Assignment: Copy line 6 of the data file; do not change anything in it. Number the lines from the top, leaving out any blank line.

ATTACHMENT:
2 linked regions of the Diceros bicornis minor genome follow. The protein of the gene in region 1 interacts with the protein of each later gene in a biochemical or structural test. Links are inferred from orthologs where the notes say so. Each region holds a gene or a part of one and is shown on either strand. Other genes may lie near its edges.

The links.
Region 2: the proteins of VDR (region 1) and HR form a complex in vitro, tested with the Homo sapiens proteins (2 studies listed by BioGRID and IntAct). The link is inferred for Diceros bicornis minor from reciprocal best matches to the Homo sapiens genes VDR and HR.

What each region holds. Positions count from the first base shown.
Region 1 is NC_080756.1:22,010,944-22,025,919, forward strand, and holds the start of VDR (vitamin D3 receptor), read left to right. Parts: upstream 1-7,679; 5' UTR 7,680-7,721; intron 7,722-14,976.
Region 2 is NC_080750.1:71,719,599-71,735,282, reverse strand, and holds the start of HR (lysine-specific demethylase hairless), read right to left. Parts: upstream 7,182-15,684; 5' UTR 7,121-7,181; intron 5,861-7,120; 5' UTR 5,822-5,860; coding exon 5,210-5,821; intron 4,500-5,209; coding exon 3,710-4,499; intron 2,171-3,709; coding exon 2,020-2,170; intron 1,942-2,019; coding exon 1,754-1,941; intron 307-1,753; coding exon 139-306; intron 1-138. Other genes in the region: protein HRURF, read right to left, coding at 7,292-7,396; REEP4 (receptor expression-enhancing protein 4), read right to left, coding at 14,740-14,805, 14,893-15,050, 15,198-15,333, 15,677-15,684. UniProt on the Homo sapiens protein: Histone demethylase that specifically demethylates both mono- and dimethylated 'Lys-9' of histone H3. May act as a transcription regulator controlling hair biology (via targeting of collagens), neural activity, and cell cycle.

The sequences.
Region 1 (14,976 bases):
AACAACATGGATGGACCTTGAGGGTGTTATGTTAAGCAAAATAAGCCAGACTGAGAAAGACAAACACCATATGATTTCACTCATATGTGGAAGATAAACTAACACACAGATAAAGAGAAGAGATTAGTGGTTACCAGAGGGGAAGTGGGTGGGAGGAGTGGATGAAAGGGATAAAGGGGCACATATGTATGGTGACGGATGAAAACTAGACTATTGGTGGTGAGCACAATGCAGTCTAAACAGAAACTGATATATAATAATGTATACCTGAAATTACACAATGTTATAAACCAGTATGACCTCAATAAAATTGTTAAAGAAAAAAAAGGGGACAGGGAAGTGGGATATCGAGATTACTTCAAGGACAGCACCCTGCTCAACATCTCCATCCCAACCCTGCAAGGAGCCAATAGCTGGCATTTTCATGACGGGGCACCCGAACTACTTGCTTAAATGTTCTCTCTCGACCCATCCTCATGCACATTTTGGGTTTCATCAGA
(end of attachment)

Region 2 is NC_080750.1:71,719,599-71,735,282, reverse strand, and holds the start of HR (lysine-specific demethylase hairless), read right to left. Parts: upstream 7,182-15,684; 5' UTR 7,121-7,181; intron 5,861-7,120; 5' UTR 5,822-5,860; coding exon 5,210-5,821; intron 4,500-5,209; coding exon 3,710-4,499; intron 2,171-3,709; coding exon 2,020-2,170; intron 1,942-2,019; coding exon 1,754-1,941; intron 307-1,753; coding exon 139-306; intron 1-138. Other genes in the region: protein HRURF, read right to left, coding at 7,292-7,396; REEP4 (receptor expression-enhancing protein 4), read right to left, coding at 14,740-14,805, 14,893-15,050, 15,198-15,333, 15,677-15,684. UniProt on the Homo sapiens protein: Histone demethylase that specifically demethylates both mono- and dimethylated 'Lys-9' of histone H3. May act as a transcription regulator controlling hair biology (via targeting of collagens), neural activity, and cell cycle.